Case Law Update – November 2, 2012

Case Law Update – November 2, 2012

Higdon v. State, S12G0033 (10/29/2012) – D charged with 3 separate accusations in Catoosa (2 for deposit account fraud, one for txt), and an indictment in Walker (burglary). D plead guilty on all 4 cases at the same time. TC denied first offender treatment. Interpreting the first offender statute OCGA 42-8-60 and the words “one occasion”, SC affirmed TC’s ruling. “In sum, we hold that once a “a verdict or plea of guilty or a plea of nolo contendere” has been entered on a charging instrument, and the trial court grants a defendant first offender status for the offense or offenses alleged in that instrument, the defendant has availed himself of the first offender article on “one occasion” and may not benefit from it as to a sentence entered on another indictment or accusation.” [Practice note: if the indictments are somewhat related and the prosecutor agrees to join the indictments, then a defendant may be able to avail himself of first offender treatment on more than one indictment/accusation]

Johnson v State, S12A1149 (10/29/12) – Shooting/murder occurred. A day later D was charged with possession of a weapon. The gun was tested and determined to be the gun used in the murder. In a separate case/trial, D was acquitted of the gun possession. During the murder trial, DC counsel argued collateral estoppel and gun should not be admissible. SC affirmed admissibility of the gun since DC “never offered into evidence or even proffered any of the record of the prior trial to support the collateral estoppel claim”. [Note- on appeal, AC introduced the sentencing judgment but curiously did not raise IAC].

Welch v. State, A12A1080 (10/25/12) – This case in and of itself is not earth shattering except that it briefly discusses Hatley v. State, 290 Ga. 480 (2012). If you have any case dealing with the child hearsay statute OCGA 24-3-16, you must read Hatley. In discussing how that statute can survive a Confrontation Clause attack, the Hatley court states:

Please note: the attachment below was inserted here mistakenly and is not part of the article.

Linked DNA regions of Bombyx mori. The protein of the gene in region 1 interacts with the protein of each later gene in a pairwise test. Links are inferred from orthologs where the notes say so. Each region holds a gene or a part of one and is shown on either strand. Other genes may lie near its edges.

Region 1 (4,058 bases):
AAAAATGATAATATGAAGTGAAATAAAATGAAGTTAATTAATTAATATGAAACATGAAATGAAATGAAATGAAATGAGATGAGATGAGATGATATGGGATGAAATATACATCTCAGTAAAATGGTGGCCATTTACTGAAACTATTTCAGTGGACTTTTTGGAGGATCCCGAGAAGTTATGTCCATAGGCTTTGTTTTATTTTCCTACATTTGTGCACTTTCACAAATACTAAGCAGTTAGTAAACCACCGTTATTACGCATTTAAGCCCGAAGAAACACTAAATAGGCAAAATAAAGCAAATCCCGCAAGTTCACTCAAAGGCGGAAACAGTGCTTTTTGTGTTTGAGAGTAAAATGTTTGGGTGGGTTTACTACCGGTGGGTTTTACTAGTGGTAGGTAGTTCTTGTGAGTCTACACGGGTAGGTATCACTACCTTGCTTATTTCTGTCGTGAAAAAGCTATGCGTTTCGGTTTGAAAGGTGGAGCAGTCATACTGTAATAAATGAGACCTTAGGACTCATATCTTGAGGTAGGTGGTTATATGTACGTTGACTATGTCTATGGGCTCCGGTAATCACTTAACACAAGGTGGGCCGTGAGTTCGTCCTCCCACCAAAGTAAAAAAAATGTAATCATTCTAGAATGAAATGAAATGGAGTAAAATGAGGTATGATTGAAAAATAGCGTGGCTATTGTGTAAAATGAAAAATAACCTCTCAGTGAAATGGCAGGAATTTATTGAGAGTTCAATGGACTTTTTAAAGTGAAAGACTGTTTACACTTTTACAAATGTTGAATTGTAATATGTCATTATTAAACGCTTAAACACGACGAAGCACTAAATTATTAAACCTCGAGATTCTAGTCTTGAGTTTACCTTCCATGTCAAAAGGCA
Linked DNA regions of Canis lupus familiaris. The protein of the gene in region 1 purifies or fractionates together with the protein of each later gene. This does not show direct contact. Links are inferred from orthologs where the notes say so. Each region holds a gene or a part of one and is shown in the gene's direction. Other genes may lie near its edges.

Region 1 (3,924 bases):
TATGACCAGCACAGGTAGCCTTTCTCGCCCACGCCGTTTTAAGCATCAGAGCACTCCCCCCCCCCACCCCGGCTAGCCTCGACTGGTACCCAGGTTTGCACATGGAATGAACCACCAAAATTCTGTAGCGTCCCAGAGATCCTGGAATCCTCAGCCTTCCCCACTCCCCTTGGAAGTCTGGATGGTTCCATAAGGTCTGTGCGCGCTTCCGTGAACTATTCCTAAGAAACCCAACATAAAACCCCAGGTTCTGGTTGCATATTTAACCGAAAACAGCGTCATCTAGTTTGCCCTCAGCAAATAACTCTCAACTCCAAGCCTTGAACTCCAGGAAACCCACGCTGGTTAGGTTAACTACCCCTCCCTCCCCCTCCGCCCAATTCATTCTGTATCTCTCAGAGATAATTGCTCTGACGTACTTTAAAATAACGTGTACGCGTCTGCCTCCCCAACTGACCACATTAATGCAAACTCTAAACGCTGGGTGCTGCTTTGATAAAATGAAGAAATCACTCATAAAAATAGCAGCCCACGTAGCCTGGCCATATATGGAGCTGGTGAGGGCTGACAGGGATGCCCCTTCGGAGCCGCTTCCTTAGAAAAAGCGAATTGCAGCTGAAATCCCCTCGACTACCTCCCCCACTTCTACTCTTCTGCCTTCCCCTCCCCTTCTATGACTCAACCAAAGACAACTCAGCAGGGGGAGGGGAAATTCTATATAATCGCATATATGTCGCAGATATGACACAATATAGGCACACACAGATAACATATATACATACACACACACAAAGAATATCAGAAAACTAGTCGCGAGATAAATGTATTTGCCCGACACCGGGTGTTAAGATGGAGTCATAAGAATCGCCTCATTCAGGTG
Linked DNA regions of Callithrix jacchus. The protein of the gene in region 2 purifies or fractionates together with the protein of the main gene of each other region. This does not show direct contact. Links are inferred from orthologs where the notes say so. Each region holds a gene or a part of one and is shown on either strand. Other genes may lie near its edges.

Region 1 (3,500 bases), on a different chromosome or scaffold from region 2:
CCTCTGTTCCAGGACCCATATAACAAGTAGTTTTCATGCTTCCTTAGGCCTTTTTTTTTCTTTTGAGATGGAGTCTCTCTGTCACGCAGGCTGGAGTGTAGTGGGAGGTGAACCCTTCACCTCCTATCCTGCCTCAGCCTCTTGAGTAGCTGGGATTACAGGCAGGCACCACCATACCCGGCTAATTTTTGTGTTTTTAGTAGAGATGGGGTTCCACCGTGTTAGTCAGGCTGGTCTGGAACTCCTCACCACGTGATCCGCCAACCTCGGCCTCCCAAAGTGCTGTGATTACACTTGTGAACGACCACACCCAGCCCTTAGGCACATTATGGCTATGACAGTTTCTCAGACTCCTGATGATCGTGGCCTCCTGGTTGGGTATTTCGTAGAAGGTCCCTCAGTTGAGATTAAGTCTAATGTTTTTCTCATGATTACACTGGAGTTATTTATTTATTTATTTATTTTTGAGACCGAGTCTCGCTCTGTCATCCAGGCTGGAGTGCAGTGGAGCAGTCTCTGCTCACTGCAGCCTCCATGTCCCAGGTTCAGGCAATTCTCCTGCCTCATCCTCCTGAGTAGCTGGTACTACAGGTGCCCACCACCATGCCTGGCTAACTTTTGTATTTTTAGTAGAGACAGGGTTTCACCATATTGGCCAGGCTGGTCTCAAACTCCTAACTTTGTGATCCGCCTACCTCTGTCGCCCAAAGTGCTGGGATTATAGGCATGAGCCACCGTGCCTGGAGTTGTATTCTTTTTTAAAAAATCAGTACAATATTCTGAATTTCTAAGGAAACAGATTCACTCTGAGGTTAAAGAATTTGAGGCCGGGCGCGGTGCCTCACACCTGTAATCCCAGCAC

“the prosecution . . . notif[ies] the defendant within a reasonable period of time prior to trial of its intent to use a child victim’s hearsay statements and . . . give[s] the defendant an opportunity to raise a Confrontation Clause objection. If the defendant objects, and the State wishes to introduce hearsay statements under OCGA § 24-3-16, the State must present the child witness at trial; if the defendant does not object, the State can introduce the child victim’s hearsay statements subject to the trial court’s determination that the circumstances of the statements provide sufficient indicia of reliability.”

Richardson v. State, A12A1157 (10/23/2012) – Two tier analysis when considering a motion to dismiss on constitutional speedy grounds: (1) “whether the delay is long enough to be presumptively prejudicial”. If yes, then (2) “whether the delay constituted a speedy trial violation”. For the second tier, the four Barker-Doggett factors are to considered: (a) whether the delay is uncommonly long; (b) the reasons and responsibilities for the delay; (c) the defendant’s assertion of the right to a speedy trial; and (d) the prejudice to the defendant. [good opinion to review if dealing with this issue]